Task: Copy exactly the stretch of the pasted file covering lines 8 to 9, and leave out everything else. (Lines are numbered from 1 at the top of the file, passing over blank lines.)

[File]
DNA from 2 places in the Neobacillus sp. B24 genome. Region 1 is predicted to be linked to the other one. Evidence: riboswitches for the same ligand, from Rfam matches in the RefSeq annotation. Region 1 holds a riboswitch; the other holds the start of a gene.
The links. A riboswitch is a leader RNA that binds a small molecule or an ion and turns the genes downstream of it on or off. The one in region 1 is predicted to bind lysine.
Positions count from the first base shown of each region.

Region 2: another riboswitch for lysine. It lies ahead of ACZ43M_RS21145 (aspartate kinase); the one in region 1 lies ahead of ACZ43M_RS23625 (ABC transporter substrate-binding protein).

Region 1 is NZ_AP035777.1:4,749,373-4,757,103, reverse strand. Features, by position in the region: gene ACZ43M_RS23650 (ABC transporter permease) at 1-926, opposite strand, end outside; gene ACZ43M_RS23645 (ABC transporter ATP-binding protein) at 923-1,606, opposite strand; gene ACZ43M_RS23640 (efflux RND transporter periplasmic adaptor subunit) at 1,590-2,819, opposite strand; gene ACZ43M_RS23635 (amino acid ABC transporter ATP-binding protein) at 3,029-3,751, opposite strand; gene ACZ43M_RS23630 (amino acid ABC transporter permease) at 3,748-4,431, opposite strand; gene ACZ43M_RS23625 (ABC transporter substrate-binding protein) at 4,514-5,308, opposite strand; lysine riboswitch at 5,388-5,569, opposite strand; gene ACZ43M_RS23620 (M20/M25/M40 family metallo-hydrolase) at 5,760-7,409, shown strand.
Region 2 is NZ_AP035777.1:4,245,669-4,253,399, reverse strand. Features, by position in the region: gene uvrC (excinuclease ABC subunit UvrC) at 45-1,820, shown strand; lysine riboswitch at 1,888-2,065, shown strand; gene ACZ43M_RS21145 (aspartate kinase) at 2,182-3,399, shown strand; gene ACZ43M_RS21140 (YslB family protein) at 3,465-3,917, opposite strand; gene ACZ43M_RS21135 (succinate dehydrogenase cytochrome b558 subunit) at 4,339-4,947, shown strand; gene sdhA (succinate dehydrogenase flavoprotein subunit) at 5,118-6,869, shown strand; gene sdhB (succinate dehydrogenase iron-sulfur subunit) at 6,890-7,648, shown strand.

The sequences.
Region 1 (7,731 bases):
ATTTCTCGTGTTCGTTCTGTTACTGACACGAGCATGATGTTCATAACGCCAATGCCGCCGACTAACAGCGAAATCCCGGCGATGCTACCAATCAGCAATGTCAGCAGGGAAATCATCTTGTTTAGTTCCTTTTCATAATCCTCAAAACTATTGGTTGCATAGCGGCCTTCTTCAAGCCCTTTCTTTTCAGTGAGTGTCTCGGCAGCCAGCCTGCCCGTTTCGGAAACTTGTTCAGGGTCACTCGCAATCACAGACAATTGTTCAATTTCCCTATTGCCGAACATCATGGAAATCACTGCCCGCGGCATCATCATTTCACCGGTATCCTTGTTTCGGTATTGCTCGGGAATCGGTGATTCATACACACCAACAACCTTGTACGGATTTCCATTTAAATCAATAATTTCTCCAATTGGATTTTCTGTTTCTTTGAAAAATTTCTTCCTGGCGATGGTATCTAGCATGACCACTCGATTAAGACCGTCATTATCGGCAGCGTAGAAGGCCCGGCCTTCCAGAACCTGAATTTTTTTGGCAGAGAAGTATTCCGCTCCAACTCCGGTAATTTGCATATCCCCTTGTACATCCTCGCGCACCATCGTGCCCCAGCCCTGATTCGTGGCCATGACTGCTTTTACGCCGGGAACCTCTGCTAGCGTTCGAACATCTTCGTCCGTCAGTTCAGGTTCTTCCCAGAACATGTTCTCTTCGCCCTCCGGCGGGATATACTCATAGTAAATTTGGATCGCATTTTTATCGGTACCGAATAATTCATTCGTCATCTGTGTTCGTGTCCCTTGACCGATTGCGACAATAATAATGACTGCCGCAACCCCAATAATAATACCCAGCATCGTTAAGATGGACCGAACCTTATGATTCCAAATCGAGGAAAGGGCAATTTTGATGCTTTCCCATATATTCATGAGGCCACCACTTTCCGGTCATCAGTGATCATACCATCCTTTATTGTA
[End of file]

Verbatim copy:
Region 1 (7,731 bases):
ATTTCTCGTGTTCGTTCTGTTACTGACACGAGCATGATGTTCATAACGCCAATGCCGCCGACTAACAGCGAAATCCCGGCGATGCTACCAATCAGCAATGTCAGCAGGGAAATCATCTTGTTTAGTTCCTTTTCATAATCCTCAAAACTATTGGTTGCATAGCGGCCTTCTTCAAGCCCTTTCTTTTCAGTGAGTGTCTCGGCAGCCAGCCTGCCCGTTTCGGAAACTTGTTCAGGGTCACTCGCAATCACAGACAATTGTTCAATTTCCCTATTGCCGAACATCATGGAAATCACTGCCCGCGGCATCATCATTTCACCGGTATCCTTGTTTCGGTATTGCTCGGGAATCGGTGATTCATACACACCAACAACCTTGTACGGATTTCCATTTAAATCAATAATTTCTCCAATTGGATTTTCTGTTTCTTTGAAAAATTTCTTCCTGGCGATGGTATCTAGCATGACCACTCGATTAAGACCGTCATTATCGGCAGCGTAGAAGGCCCGGCCTTCCAGAACCTGAATTTTTTTGGCAGAGAAGTATTCCGCTCCAACTCCGGTAATTTGCATATCCCCTTGTACATCCTCGCGCACCATCGTGCCCCAGCCCTGATTCGTGGCCATGACTGCTTTTACGCCGGGAACCTCTGCTAGCGTTCGAACATCTTCGTCCGTCAGTTCAGGTTCTTCCCAGAACATGTTCTCTTCGCCCTCCGGCGGGATATACTCATAGTAAATTTGGATCGCATTTTTATCGGTACCGAATAATTCATTCGTCATCTGTGTTCGTGTCCCTTGACCGATTGCGACAATAATAATGACTGCCGCAACCCCAATAATAATACCCAGCATCGTTAAGATGGACCGAACCTTATGATTCCAAATCGAGGAAAGGGCAATTTTGATGCTTTCCCATATATTCATGAGGCCACCACTTTCCGGTCATCAGTGATCATACCATCCTTTATTGTA